“Muddling Meerkat queries are designed to mix into global DNS traffic and [have] remained unnoticed for over four years, while Secshow queries are transparent encodings of IP addresses and measurement information,” according to the researchers.

Rebirth Botnet Provides DDoS Services

The development has occurred in response to the discovery of a financially motivated threat actor who is advertising a new botnet service called Rebirth to assist in the facilitation of DDoS attacks.

In a recent analysis, the Sysdig Threat Research Team stated that the DDoS-as-a-Service (DaaS) botnet is “based on the Mirai malware family” and that its administrators advertise its services through an online store (rebirthltd.mysellix[.]io) and Telegram.

The cybersecurity firm stated that Rebirth (also known as Vulcan) is predominantly focused on the video gaming community. It rents out the botnet to other actors at varying price points in order to target game servers for financial gain. The botnet’s utilization in the open was initially documented in 2019.

The most affordable plan, entitled “Rebirth Basic,” is priced at $15. The Premium, Advanced, and Diamond tiers are priced at $47, $55, and $73, respectively. Additionally, a Rebirth API ACCESS plan is available for purchase at a cost of $53.

The Rebirth malware is capable of launching DDoS attacks over TCP and UDP protocols, including TCP ACK flood, TCP SYN flood, and UDP flood.

This is not the first instance in which DDoS botnets have targeted game servers. Microsoft disclosed the specifics of an additional botnet, MCCrash, in December 2022. This botnet is intended to attack private Minecraft servers.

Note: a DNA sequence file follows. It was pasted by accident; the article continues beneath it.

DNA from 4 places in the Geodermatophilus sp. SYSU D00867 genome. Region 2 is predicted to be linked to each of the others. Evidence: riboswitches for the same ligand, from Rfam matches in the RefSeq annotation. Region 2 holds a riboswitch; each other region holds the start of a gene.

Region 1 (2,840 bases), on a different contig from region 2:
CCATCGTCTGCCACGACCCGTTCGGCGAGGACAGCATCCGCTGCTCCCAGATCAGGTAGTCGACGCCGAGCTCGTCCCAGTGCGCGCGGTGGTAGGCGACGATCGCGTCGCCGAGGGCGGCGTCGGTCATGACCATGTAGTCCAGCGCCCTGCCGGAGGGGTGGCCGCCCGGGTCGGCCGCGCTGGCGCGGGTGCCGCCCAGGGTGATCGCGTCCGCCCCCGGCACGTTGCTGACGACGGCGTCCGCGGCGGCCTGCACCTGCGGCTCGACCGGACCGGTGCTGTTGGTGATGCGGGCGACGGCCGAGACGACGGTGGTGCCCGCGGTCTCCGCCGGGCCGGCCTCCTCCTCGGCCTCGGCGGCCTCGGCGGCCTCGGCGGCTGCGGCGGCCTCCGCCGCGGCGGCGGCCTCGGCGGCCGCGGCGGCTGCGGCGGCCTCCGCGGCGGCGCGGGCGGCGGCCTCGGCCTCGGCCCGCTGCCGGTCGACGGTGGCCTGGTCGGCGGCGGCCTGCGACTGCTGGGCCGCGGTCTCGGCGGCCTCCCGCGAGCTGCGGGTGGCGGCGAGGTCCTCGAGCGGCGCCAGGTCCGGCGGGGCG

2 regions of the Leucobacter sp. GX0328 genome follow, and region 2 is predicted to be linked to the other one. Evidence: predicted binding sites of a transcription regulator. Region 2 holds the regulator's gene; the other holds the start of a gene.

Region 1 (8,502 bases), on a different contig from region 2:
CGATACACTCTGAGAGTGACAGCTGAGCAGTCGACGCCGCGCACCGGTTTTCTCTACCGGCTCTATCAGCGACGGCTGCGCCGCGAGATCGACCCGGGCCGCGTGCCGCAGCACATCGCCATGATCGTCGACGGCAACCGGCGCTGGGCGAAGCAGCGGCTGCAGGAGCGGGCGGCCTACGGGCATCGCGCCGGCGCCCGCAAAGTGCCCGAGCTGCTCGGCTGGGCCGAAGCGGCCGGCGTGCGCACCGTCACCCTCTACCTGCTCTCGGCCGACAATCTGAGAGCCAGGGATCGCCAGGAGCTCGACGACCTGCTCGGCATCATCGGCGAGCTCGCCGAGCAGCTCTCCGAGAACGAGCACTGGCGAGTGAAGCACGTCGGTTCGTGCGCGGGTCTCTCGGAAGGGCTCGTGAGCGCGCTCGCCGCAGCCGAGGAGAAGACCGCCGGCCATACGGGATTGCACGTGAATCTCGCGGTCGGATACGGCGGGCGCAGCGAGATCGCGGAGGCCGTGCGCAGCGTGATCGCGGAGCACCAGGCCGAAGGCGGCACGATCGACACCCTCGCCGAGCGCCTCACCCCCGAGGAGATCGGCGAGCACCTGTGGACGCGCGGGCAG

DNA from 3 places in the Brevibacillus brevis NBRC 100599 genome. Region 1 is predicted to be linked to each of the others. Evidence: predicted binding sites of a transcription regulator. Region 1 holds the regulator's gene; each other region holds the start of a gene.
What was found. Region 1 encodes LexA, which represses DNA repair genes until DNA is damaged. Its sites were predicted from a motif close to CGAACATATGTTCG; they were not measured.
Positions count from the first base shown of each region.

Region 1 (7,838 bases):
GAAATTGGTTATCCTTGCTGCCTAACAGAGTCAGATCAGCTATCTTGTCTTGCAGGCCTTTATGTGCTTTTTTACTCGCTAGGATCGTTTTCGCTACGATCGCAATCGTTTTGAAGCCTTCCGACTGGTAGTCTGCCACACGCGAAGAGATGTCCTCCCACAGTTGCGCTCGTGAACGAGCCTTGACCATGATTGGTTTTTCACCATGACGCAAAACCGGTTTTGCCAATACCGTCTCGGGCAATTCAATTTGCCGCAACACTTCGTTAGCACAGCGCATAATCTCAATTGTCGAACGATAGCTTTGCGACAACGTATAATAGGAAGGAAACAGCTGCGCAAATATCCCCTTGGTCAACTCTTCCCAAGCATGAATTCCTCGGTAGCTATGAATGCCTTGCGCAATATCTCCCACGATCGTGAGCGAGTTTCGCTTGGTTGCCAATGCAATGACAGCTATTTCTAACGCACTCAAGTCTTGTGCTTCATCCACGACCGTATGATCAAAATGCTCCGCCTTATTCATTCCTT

Then, in May 2023, Akamai disclosed a DDoS-for-hire botnet called Dark Frost that has been observed to initiate DDoS attacks on gaming businesses, game server hosting providers, online streamers, and even other gaming community members.

“With a botnet like Rebirth, a person is capable of DDoS the game server or other players in a live game, either triggering games to malfunction and slow down or other players’ connections to lag or crash,” according to Sysdig.

“This may be a monetary incentive for viewers of streaming platforms like Twitch, whose business model depends on a streaming player gaining followers; this basically offers a form of income through the monetization of a broken game.”

The California-based company posited that potential consumers of Rebirth might also be employing it to conduct DDoS trolling (also known as stressor trolling), which involves launching attacks against gaming servers to disrupt the experience of legitimate players.

The malware is distributed through attack chains that exploit known security vulnerabilities (e.g., CVE-2023-25717) to execute a bash script that downloads and executes the DDoS botnet malware based on the processor architecture.

The Telegram channel associated with Rebirth has been deleted in order to eliminate all previous posts. A message was posted on May 30, 2024, stating, “We will be back soon.” Nearly three hours later, they promoted a bulletproof hosting service known as “bulletproof-hosting[.]xyz.”

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About The Author:

Yogesh Naager is a content marketer who specializes in the cybersecurity and B2B space.  Besides writing for the News4Hackers blog, he’s also written for brands including CollegeDunia, Utsav Fashion, and NASSCOM.  Naager entered the field of content in an unusual way.  He began his career as an insurance sales executive, where he developed an interest in simplifying difficult concepts.  He also combines this interest with a love of narrative, which makes him a good writer in the cybersecurity field.  In the bottom line, he frequently writes for Craw Security